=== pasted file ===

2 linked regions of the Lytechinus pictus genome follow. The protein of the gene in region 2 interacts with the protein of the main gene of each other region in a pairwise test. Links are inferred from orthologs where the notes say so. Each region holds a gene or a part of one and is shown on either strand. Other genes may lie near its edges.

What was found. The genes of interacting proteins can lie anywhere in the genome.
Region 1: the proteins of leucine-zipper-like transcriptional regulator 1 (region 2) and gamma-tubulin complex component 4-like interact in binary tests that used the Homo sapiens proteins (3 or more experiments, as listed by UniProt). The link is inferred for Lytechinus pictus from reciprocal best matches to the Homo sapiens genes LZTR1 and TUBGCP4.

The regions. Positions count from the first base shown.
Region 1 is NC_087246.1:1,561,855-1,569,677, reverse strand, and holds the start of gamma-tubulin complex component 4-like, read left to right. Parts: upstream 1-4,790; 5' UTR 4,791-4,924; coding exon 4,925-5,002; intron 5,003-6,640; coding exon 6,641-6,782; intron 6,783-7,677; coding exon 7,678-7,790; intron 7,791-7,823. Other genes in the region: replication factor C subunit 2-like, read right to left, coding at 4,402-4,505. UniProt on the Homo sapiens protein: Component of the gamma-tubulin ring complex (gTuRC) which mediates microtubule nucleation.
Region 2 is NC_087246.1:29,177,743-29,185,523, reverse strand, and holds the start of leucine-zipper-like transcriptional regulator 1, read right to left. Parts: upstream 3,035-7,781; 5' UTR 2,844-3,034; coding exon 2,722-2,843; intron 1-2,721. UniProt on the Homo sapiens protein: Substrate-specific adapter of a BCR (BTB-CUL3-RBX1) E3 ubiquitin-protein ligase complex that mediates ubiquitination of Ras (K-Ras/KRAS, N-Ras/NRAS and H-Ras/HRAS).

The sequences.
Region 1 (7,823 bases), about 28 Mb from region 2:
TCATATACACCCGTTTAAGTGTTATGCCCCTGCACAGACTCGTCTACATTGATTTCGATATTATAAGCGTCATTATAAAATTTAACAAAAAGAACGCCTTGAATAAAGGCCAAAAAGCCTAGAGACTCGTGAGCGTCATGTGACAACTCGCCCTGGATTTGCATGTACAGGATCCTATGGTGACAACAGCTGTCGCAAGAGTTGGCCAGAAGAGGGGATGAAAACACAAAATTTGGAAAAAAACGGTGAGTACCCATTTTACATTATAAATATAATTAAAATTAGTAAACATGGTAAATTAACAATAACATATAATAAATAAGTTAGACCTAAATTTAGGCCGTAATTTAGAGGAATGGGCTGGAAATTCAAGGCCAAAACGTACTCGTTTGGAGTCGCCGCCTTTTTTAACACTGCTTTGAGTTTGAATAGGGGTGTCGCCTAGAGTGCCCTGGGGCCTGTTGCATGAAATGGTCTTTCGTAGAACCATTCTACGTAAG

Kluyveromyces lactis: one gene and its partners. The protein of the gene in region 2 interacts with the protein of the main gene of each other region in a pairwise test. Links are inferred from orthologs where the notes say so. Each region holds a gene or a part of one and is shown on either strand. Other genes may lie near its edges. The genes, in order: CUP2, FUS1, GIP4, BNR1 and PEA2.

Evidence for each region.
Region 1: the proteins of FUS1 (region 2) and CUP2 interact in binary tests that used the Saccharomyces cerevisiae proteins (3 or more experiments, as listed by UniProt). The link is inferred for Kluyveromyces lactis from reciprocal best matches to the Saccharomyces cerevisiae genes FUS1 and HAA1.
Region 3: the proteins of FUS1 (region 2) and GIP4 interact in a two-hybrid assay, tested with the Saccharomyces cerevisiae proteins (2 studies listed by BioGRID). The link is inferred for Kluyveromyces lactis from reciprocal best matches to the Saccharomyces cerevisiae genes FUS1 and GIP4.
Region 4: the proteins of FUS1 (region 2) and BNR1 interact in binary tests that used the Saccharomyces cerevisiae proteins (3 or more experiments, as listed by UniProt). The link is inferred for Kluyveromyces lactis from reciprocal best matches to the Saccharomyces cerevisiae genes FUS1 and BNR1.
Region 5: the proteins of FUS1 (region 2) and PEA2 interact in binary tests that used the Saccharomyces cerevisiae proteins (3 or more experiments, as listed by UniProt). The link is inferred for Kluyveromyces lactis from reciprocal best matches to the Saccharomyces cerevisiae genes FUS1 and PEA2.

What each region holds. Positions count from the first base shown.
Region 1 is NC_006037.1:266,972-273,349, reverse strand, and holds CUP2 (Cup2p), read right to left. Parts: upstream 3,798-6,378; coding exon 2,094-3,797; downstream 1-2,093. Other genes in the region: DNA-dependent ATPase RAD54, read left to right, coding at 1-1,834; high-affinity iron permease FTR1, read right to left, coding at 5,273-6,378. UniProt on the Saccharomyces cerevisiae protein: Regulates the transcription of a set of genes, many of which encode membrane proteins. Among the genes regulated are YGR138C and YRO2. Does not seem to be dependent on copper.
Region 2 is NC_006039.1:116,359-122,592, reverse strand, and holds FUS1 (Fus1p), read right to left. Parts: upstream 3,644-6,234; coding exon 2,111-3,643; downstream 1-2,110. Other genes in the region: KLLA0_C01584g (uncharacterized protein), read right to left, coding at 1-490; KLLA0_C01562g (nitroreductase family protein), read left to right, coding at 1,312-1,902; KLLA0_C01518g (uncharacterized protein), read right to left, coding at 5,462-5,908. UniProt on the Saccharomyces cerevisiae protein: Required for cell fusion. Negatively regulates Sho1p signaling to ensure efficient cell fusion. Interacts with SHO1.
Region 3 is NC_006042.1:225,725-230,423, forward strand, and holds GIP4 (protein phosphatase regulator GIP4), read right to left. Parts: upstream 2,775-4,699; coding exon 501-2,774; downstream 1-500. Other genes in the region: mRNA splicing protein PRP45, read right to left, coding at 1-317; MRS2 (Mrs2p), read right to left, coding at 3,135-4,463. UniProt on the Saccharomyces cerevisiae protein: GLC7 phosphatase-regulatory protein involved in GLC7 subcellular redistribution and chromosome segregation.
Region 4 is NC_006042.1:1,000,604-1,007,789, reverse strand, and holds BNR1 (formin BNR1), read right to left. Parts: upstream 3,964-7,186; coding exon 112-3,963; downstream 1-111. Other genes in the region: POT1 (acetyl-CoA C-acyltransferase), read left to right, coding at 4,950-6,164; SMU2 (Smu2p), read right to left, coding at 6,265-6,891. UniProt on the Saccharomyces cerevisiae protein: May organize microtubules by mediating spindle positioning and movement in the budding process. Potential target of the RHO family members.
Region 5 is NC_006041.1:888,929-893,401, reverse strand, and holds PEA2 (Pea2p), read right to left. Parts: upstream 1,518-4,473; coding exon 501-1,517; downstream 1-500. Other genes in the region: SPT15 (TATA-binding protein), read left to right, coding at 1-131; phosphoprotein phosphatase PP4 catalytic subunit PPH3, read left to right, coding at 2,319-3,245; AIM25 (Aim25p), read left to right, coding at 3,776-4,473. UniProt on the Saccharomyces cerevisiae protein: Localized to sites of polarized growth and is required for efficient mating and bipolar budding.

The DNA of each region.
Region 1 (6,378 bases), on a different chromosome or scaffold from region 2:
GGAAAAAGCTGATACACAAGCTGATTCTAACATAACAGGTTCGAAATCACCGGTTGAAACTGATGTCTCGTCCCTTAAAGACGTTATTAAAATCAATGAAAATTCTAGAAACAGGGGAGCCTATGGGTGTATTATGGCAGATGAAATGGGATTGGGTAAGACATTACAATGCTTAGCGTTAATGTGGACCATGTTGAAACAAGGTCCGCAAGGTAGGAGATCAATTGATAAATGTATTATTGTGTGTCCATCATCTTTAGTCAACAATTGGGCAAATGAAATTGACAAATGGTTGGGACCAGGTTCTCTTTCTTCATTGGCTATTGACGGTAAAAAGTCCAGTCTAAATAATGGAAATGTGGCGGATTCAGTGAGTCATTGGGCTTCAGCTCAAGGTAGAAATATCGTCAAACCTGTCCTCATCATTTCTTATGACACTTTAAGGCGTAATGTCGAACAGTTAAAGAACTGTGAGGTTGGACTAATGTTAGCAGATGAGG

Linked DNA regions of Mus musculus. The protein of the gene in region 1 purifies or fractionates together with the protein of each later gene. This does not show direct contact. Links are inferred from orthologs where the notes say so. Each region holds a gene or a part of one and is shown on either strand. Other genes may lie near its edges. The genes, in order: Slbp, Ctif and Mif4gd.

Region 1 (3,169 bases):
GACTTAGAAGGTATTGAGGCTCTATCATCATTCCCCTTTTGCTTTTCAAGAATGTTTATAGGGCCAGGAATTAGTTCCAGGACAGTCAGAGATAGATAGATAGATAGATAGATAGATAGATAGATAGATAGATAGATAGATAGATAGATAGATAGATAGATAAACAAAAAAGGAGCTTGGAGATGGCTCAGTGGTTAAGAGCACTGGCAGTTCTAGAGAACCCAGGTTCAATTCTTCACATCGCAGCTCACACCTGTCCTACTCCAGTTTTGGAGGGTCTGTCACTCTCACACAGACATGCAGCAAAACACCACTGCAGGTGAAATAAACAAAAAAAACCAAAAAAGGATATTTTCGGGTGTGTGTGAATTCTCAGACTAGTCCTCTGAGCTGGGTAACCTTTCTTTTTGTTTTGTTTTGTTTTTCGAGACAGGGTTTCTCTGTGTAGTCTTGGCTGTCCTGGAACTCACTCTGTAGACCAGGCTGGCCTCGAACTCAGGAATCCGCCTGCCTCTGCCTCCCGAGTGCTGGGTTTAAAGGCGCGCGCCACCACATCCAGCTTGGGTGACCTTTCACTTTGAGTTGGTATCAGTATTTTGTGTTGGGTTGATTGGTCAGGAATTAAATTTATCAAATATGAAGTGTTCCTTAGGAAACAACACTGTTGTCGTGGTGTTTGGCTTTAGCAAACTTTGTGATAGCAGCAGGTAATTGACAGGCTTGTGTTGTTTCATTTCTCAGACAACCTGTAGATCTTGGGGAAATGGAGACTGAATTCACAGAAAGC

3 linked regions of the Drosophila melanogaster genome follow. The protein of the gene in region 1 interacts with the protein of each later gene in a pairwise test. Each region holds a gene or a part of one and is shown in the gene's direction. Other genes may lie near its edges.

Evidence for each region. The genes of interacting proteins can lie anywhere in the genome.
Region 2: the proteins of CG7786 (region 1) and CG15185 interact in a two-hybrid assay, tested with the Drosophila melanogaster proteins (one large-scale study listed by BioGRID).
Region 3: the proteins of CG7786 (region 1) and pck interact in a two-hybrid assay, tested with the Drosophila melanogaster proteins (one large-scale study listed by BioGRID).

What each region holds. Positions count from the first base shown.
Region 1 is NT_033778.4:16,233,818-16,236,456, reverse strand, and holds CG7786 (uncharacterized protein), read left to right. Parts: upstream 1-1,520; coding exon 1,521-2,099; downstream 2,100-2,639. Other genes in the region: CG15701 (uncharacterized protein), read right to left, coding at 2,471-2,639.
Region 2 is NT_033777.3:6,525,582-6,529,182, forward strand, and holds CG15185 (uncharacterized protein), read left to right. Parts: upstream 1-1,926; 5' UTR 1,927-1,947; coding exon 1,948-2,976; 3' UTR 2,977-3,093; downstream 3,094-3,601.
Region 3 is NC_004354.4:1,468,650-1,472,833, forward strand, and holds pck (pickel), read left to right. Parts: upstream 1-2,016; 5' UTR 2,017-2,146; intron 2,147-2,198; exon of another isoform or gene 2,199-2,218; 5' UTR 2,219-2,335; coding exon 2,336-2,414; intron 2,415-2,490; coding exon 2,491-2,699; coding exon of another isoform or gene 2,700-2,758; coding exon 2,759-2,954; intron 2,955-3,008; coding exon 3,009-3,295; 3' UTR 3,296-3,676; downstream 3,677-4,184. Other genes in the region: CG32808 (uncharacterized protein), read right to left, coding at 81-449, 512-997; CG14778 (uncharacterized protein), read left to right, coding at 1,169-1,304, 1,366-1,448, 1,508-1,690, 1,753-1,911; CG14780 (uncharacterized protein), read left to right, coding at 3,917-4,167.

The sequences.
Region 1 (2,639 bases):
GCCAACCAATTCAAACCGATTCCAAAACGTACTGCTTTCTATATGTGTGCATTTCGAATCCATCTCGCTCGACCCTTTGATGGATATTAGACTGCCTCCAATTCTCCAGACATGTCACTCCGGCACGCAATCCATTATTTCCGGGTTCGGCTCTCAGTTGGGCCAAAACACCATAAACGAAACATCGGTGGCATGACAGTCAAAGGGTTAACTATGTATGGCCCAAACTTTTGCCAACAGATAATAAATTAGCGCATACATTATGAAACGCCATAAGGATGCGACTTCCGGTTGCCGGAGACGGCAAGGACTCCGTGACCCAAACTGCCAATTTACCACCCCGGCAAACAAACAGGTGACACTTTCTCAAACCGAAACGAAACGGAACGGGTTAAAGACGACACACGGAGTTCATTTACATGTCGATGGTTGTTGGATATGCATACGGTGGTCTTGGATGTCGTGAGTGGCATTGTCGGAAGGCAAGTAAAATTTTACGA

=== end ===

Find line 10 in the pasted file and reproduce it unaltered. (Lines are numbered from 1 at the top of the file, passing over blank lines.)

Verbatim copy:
Kluyveromyces lactis: one gene and its partners. The protein of the gene in region 2 interacts with the protein of the main gene of each other region in a pairwise test. Links are inferred from orthologs where the notes say so. Each region holds a gene or a part of one and is shown on either strand. Other genes may lie near its edges. The genes, in order: CUP2, FUS1, GIP4, BNR1 and PEA2.